Church Buildings Are Powerful Ways to Celebrate Vision Every Day

IMG_5958Every church will at some time engage in some form of construction, renovation or environmental transformation… well, every church at some time SHOULD, most will. Churches that do not regularly update environments will soon become more a museum of well-preserved ceremonial artifacts, rather than meeting house for active engagement of The Living God.

When the time comes to make the largest capital expenditure a church will ever make, and even possibly take on years of debt repayment, it is critical that the environments facilitate vision, rather than supplant the vision. Having a clear sense of missional success, through a concept like the “mission measures” found in the Vision Frame, becomes instrumental in creating more than four expensive walls and a roof.

The next church construction project can become a creation of compelling environments when intentional thought toward celebrating mission measures happens. In other words, the building itself can be a powerful way to reinforce what matters most at the church and celebrate vision every day. Side note: if what matters most is more and more people in the building, a church may be living in the “field of dreams” state, explained here.

Reminding the body of the church’s missional call through creation of compelling environments takes much more intention than it does investment.

It’s often the low-cost, yet high impact building features that make the greatest impression. Before starting the next church building project, be it a full-on relocation or a new-paint renovation, stop and think through how the opportunity to celebrate mission measures could happen in this new environment.

A few minutes invested toward celebrating what matters most, through a compelling built environment, will have more consistent and lasting impact on the average church member than the next 10 years of “vision sermons” ever will.

 

Here is a case study of how a church with well defined missional marks; answering the leadership question, ‘WHEN are we successful at our mission?’ might create intentional moments within the experience of their building.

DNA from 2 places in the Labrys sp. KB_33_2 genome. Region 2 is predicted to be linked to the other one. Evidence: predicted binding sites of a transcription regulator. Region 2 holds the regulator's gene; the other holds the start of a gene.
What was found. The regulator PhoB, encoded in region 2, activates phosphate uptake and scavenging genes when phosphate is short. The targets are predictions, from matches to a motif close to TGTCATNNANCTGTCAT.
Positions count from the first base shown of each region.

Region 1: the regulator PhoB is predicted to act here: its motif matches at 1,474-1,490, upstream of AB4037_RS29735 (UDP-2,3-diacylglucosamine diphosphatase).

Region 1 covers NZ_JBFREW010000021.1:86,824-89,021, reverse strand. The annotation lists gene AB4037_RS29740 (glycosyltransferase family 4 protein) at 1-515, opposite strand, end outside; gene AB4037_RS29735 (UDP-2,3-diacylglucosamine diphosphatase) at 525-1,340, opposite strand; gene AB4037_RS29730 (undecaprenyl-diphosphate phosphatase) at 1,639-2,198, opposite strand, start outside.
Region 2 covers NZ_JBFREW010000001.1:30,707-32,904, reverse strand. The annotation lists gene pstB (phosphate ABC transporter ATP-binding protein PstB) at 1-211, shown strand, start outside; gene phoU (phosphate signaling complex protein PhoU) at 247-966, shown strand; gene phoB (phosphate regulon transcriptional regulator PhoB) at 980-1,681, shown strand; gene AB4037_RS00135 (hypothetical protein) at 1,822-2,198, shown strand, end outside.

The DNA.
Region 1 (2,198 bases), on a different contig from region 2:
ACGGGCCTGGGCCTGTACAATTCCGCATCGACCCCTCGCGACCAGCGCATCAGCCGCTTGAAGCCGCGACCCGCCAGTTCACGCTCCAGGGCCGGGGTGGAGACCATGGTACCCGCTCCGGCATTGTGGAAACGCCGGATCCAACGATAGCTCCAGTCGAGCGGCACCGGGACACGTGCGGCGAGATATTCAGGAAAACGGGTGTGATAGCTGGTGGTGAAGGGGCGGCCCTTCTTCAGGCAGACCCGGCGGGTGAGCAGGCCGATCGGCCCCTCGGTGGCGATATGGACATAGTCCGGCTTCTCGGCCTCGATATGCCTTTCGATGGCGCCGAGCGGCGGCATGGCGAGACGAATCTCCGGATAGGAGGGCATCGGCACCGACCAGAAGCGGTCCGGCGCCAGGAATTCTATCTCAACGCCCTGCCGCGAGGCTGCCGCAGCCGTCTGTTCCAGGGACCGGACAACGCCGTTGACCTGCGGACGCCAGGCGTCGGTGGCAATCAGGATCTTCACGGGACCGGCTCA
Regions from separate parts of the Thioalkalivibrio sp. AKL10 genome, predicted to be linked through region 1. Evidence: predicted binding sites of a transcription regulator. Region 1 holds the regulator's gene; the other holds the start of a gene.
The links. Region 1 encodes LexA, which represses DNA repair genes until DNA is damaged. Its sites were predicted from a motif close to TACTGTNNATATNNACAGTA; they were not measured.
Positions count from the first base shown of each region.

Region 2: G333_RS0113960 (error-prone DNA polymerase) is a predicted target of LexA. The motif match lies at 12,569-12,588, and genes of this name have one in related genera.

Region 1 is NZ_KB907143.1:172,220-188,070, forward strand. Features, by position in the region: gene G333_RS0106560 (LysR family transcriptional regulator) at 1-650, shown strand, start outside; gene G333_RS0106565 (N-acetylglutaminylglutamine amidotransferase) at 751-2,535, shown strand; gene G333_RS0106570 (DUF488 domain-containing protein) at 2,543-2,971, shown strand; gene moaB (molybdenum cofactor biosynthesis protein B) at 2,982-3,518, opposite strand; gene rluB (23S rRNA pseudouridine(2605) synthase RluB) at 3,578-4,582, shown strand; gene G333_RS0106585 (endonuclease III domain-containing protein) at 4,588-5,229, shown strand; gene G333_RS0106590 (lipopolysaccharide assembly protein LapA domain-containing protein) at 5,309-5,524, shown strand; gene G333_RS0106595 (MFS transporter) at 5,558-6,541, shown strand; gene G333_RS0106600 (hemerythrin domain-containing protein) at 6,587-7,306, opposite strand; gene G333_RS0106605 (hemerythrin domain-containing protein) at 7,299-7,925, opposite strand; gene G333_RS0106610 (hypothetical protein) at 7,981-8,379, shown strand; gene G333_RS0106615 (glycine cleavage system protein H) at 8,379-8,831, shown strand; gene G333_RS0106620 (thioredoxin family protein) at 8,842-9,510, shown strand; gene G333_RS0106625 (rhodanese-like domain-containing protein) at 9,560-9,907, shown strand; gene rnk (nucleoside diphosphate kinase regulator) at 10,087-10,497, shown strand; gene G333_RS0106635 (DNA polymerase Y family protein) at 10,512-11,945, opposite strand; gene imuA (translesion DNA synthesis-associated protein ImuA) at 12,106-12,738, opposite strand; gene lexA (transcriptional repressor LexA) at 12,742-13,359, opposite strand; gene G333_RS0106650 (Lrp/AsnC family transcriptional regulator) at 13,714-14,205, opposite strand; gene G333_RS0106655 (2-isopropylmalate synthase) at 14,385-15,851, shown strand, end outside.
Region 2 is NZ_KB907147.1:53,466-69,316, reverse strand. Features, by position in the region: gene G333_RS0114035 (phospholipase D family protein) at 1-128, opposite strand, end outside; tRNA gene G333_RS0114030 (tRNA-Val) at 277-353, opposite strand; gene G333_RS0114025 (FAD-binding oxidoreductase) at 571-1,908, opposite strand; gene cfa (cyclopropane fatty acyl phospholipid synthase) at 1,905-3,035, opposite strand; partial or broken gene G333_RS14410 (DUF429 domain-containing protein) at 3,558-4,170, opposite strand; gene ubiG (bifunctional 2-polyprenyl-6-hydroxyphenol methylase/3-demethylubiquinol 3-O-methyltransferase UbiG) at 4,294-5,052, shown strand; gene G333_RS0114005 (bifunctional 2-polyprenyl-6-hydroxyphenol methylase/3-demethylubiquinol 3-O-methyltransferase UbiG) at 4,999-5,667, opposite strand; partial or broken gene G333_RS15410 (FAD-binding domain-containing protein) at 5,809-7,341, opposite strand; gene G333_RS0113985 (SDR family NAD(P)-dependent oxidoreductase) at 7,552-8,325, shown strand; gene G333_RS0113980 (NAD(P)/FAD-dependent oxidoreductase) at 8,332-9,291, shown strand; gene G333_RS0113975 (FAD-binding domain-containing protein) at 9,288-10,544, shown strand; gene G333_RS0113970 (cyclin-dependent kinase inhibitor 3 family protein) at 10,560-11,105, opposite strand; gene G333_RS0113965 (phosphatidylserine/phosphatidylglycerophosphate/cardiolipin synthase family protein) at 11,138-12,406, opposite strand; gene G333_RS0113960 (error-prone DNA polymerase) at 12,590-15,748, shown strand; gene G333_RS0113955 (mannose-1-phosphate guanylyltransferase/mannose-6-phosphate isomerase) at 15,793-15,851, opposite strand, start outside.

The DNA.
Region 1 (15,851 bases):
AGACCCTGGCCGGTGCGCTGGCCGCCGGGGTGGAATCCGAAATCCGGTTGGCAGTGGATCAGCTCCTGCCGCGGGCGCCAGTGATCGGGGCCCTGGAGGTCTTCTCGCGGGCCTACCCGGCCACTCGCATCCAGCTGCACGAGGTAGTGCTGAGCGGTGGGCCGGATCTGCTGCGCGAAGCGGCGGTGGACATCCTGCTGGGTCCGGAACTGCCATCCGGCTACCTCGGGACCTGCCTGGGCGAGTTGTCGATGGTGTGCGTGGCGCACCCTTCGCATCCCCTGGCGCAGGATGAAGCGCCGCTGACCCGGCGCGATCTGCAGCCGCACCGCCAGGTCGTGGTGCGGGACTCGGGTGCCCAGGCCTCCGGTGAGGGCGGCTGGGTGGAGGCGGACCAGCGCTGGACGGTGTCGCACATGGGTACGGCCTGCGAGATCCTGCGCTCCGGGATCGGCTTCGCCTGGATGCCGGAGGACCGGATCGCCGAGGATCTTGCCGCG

Church Context: Established Downtown “First Church” Relocating

Developed Mission: Leading people beyond “just good enough” to experience LIFE in Christ.

Developed Mission Measures: A LIFE beyond just good enough is marked by:

 Loving God & Others 

asking: Is my worship all-in? Is my caring all-out?

 Investing in the Kingdom

asking: What is my spiritual ROI yielding? Where is my global POV leading?

 Faithfully Sharing

asking: Whose threshold do I need to cross? Who needs to hear my story?

 Engaging in Service

asking: Does my calling change my living? Does my living change my giving?

10 ways that compelling environments can celebrate LIFE:

  1. Create a video-driven story center in the Lobby to see and hear of people experiencing LIFE In Christ, celebrate baptism and transformation, show camp, outreach and mission experiences on a loop.
  2. Develop flexible spaces of multiple uses day-to-day, not just week-to-week.
  3. Use sustainable materials that reflect stewardship of natural and financial resources
  4. Remind congregation of a global POV through an interactive, and staffed, Missions Center in the lobby celebrating impact and engaging support.
  5. Create high impact, visually compelling and safe Family Ministry environments to reach younger generation. Move the playground to the front entrance rather than a back or side to create interaction before and after services and invite the community on campus during the week.
  6. Allow the more task-oriented members to exercise their gifting for event or environment setup and maintaining of the campus through non-permanent seating and flex-space.
  7. Incorporate a physical, obvious and illustrative “threshold” to model crossing. Express threshold idea by using contrasting materials, creating a physical portal that all pass through, or including a substantive element to “cross over” representing this first step in faithfully sharing.
  8. Create intentional vistas to the community with well placed windows and narrative graphics, as a reminder of where Faithfully Sharing primarily happens
  9. Remind everyone of the community ties to the land and serve with community gardens and inviting campus features. Walking paths, sports fields, exercise stations and comfortable places to gather draw community interest beyond worship hours on Sunday morning
  10. Establish a center of family life in the community by filling gaps in sport, theater and meeting space. Survey the community and build flexible spaces, indoors and out, that are usable for school performances, local arts groups or civic organizations.